Ace Whitney Canion returns to lead Baylor

Editor's note: Graham Hays is counting down to the start of the 2012 college softball season with a look at each of the teams in his top 20. Check back daily for updates.

No. 10 Baylor
Last year: 47-15 overall, 11-7 Big 12 (lost in Women's College World Series)

Who returns: Baylor won 19 more games last season than it did in 2010. Whitney Canion threw 278.2 innings in 2011 after injuries limited her to 48.2 innings in 2010. You make the connection. Now a redshirt junior, Canion is the star of the show in Waco, a player of the year candidate in softball just as Brittney Griner is in women's basketball and Robert Griffin III was in football. Canion finished last season 31-12 with a 1.28 ERA and 339 strikeouts.

J.P. Wilson/Icon SMI

Whitney Canion's lengthy career at Baylor will come to an end in the WCWS.

Plenty of familiar faces surround Canion. Leading hitter Kathy Shelton returns after a breakout sophomore season (.359 average, 33 stolen bases), as do Holly Holl (.356 average, team-best .469 on-base percentage) and Kayce Walker (.401 on-base percentage, 18 stolen bases). The catching tandem of Kelsi Kettler and Clare Hosack gives Baylor two viable starters at a position at which that's especially useful, while Megan Turk, Shelbi Redfearn and Sydney Wilson combined for 135 starts in 2011.

Who departs: Dani Leal was only part of the Baylor lineup for two seasons, but the juco transfer left a lasting impact (she's still around as a student assistant coach). The shortstop led the team with 14 home runs and 38 RBIs last season. Her keystone partner, K.J. Freeland, also departs after more than 160 career starts.

Who arrives: Leal and Freeland will be replaced by Jordan Strickland and Delaney Guy, respectively, part of an eight-person freshman class for the Bears. Coach Glenn Moore went so far as to say Strickland has the best hands of anyone who has played the position for him, comparing her to former LSU All-American Stephanie Hastings.

Preseason question: Can Baylor power its way back to Oklahoma City?

Canion's return means that unlike Baylor's first trip to the Women's College World Series in 2007, it will be able to try for an encore with the same ace in the circle. Lisa Ferguson graduated following the run in 2007, and the Bears never found an answer in the circle the following season en route to a 3.04 team ERA and a 23-22 record.

And yet there is at least one potential stumbling block with which the program is familiar. Leal's graduation means Baylor lost its only double-digit home run hitter and the only player to slug better than .500 last season. In addition to losing Ferguson following the 2007 season, Baylor lost Ashley Monceaux, whose 20 home runs and .871 slugging percentage led the team by wide margins in its march to the World Series. The offense the following season slugged .399 and scored a run less per game.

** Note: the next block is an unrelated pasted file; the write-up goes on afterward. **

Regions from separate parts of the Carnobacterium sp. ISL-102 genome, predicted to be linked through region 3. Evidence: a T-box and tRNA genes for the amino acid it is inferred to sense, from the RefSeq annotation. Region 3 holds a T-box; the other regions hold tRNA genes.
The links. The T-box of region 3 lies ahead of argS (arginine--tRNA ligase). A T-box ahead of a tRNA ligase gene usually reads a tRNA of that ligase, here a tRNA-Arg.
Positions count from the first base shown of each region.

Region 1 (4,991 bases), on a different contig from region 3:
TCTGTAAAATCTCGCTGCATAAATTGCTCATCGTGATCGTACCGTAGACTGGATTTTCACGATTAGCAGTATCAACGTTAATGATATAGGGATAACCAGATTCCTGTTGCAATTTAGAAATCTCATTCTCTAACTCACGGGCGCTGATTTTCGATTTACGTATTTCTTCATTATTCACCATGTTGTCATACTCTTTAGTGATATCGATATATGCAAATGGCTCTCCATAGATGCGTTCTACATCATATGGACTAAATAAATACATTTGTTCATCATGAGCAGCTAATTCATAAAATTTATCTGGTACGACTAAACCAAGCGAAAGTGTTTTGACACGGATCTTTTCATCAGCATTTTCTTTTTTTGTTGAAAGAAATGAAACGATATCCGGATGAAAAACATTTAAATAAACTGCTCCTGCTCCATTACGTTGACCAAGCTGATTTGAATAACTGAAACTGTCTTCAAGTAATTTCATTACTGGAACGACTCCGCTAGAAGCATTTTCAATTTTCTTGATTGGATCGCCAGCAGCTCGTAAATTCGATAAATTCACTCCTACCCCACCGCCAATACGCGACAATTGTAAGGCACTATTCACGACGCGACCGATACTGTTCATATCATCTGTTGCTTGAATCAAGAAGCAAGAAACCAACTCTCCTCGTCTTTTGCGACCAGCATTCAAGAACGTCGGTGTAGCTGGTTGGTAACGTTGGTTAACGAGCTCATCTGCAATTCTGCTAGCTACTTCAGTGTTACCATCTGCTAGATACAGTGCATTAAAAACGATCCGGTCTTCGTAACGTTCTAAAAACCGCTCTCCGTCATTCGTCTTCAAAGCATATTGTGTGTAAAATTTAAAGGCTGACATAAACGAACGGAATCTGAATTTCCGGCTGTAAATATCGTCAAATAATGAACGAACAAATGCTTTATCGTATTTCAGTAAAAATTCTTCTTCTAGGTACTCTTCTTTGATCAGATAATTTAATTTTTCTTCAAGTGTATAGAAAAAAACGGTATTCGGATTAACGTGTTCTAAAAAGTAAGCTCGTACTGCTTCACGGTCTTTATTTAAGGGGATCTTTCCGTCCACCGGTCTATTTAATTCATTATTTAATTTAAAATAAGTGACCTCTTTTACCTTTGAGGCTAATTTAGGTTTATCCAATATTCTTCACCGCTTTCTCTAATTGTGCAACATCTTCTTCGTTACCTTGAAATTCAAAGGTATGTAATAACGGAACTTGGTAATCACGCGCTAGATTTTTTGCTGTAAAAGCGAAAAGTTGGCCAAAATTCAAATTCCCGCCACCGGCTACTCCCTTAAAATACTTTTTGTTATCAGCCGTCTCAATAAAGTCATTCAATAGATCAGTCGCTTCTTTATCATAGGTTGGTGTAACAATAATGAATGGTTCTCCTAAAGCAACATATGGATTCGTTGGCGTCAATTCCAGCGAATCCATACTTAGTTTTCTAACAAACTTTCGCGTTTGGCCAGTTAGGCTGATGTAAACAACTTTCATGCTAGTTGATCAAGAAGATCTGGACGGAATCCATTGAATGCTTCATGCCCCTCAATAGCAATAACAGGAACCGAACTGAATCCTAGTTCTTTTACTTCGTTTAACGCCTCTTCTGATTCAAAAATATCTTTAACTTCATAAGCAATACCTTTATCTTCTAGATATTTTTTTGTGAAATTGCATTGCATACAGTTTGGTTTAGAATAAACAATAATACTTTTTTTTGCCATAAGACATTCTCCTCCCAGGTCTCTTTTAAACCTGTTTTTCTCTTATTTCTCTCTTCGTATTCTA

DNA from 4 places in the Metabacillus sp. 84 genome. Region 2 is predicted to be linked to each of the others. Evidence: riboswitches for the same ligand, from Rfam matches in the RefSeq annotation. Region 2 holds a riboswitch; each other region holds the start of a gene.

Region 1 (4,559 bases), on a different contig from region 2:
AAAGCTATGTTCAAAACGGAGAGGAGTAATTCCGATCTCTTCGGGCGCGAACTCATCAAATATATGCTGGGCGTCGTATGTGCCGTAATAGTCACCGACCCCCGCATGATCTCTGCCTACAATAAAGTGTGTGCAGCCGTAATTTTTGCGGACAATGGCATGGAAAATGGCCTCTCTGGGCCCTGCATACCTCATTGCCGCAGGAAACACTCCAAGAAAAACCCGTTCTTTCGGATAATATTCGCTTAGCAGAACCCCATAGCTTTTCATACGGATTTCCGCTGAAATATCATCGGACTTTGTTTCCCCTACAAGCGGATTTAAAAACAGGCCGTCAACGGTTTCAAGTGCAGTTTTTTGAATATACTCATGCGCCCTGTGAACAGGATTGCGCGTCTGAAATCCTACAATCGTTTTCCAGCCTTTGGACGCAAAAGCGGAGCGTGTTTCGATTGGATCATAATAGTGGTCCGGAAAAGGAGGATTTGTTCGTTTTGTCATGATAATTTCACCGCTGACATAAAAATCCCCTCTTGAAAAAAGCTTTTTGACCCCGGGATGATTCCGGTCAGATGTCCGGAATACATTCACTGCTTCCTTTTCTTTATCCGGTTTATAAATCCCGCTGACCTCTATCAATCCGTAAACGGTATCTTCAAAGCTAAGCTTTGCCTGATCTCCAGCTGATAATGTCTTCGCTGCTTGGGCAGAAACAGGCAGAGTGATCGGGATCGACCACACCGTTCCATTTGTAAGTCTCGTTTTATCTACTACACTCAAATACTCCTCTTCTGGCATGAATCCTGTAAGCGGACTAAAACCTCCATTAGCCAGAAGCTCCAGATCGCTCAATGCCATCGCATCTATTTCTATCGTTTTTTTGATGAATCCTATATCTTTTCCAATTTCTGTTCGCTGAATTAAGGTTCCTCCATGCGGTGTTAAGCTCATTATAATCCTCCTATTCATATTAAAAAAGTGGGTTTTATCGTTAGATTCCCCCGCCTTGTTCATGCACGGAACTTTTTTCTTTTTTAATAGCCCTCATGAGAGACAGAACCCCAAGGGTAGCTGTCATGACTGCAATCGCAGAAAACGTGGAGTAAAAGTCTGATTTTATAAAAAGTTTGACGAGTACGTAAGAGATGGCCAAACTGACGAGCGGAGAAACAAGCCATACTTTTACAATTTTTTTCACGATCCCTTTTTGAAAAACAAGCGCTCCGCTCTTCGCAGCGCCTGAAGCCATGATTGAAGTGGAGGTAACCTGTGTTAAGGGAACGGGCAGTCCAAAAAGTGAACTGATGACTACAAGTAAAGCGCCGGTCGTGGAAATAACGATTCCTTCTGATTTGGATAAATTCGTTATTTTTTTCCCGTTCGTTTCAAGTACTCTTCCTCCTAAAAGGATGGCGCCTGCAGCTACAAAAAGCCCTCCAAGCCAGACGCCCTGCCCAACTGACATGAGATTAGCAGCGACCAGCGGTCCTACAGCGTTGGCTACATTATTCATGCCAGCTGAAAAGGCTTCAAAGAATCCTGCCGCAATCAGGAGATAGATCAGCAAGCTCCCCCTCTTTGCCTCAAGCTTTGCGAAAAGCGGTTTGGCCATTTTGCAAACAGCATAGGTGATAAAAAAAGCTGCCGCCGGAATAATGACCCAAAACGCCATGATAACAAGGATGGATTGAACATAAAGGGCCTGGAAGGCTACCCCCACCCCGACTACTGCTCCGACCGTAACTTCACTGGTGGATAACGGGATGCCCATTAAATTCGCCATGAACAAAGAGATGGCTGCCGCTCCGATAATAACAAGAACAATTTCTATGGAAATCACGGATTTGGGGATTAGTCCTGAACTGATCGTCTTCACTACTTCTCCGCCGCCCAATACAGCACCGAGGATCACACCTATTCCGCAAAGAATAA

A repeat of the latter scenario might derail a potential dream season, ace or no ace.

Baylor ranked 16th in the nation in stolen bases per game last season and has ranked in the top 20 in nine of the past 10 seasons. From Harmony Schwethelm to the Wesley twins, Tiffany and Nicole, on through Walker and Shelton, the program has been synonymous with speed and the short game during Moore's tenure. The power game, on the other hand, has been intermittent, gaining steam with players such as Monceaux, Brette Reagan and Leal and then fading away for seasons at a time. But the old-school, small-ball image may not be entirely by design.

"Honestly, we're a believer in the power game, although it's looked like we've been predominantly short game," Moore said. "I may have over-recruited for the short game. I think more so than over-recruiting for the short game, the power that we've recruited … overall has failed to develop, at least to the level of our short game."

Moore said the personnel are there to at least match last season's production, beginning with returnees like Shelton, who had just seven extra-base hits last season. Moore, however, thinks Shelton will have at least that many home runs this season as her offensive game matures. There's also Holl, whose home run in the 13th inning beat Missouri in a World Series classic. He also suggests freshman Linsey Hays could be the best pure hitter he's ever had, though indicating she wasn't guaranteed a starting spot.

But in the end, the team's fate at the plate rests most heavily in the hands of Canion. Canion, who will hit either third or fourth this season (she was a .269 hitter with a healthy .481 slugging percentage last season), has goals that sound a lot like former Washington star Danielle Lawrie.

"She's made some minor adjustments that we felt were necessary for her to be the type of hitter that she is a pitcher in the circle," Moore said of Canion. "One of her goals is to be considered an All-American hitter as well as an All-American pitcher. To me, that potential has always been there; the pressure to develop as a hitter has not been as great as the pressure she had early on in her high school and travel ball seasons as a pitcher. That's something I think we've made progress selling to her."

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